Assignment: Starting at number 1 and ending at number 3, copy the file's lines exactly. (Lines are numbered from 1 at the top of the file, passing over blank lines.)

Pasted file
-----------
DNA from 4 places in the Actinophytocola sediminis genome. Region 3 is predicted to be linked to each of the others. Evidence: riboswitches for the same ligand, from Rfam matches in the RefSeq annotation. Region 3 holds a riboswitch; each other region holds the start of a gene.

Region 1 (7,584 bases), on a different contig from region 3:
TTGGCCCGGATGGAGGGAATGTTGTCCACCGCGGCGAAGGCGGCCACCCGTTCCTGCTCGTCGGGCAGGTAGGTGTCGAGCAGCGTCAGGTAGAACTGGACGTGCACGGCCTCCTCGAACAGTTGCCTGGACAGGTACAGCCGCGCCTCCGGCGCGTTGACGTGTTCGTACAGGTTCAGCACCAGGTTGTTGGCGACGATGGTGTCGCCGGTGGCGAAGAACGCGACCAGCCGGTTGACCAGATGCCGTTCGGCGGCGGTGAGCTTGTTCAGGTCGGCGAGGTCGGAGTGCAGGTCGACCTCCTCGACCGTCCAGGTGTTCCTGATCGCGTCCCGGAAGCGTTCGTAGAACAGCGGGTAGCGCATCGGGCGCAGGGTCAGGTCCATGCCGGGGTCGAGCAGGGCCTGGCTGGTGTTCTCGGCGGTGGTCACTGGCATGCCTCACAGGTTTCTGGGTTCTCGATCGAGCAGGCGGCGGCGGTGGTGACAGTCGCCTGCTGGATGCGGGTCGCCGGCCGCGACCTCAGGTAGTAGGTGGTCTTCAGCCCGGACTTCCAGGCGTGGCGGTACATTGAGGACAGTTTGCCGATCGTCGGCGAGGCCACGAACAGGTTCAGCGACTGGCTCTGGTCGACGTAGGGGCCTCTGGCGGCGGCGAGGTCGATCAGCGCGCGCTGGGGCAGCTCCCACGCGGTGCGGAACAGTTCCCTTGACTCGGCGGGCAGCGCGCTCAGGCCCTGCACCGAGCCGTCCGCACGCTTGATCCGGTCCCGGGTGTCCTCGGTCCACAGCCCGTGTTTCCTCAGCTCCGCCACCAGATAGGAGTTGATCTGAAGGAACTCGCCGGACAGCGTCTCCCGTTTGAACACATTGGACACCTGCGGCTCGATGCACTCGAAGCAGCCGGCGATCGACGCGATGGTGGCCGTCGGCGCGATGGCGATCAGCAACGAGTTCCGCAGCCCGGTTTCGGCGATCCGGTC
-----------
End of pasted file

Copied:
DNA from 4 places in the Actinophytocola sediminis genome. Region 3 is predicted to be linked to each of the others. Evidence: riboswitches for the same ligand, from Rfam matches in the RefSeq annotation. Region 3 holds a riboswitch; each other region holds the start of a gene.

Region 1 (7,584 bases), on a different contig from region 3:
TTGGCCCGGATGGAGGGAATGTTGTCCACCGCGGCGAAGGCGGCCACCCGTTCCTGCTCGTCGGGCAGGTAGGTGTCGAGCAGCGTCAGGTAGAACTGGACGTGCACGGCCTCCTCGAACAGTTGCCTGGACAGGTACAGCCGCGCCTCCGGCGCGTTGACGTGTTCGTACAGGTTCAGCACCAGGTTGTTGGCGACGATGGTGTCGCCGGTGGCGAAGAACGCGACCAGCCGGTTGACCAGATGCCGTTCGGCGGCGGTGAGCTTGTTCAGGTCGGCGAGGTCGGAGTGCAGGTCGACCTCCTCGACCGTCCAGGTGTTCCTGATCGCGTCCCGGAAGCGTTCGTAGAACAGCGGGTAGCGCATCGGGCGCAGGGTCAGGTCCATGCCGGGGTCGAGCAGGGCCTGGCTGGTGTTCTCGGCGGTGGTCACTGGCATGCCTCACAGGTTTCTGGGTTCTCGATCGAGCAGGCGGCGGCGGTGGTGACAGTCGCCTGCTGGATGCGGGTCGCCGGCCGCGACCTCAGGTAGTAGGTGGTCTTCAGCCCGGACTTCCAGGCGTGGCGGTACATTGAGGACAGTTTGCCGATCGTCGGCGAGGCCACGAACAGGTTCAGCGACTGGCTCTGGTCGACGTAGGGGCCTCTGGCGGCGGCGAGGTCGATCAGCGCGCGCTGGGGCAGCTCCCACGCGGTGCGGAACAGTTCCCTTGACTCGGCGGGCAGCGCGCTCAGGCCCTGCACCGAGCCGTCCGCACGCTTGATCCGGTCCCGGGTGTCCTCGGTCCACAGCCCGTGTTTCCTCAGCTCCGCCACCAGATAGGAGTTGATCTGAAGGAACTCGCCGGACAGCGTCTCCCGTTTGAACACATTGGACACCTGCGGCTCGATGCACTCGAAGCAGCCGGCGATCGACGCGATGGTGGCCGTCGGCGCGATGGCGATCAGCAACGAGTTCCGCAGCCCGGTTTCGGCGATCCGGTC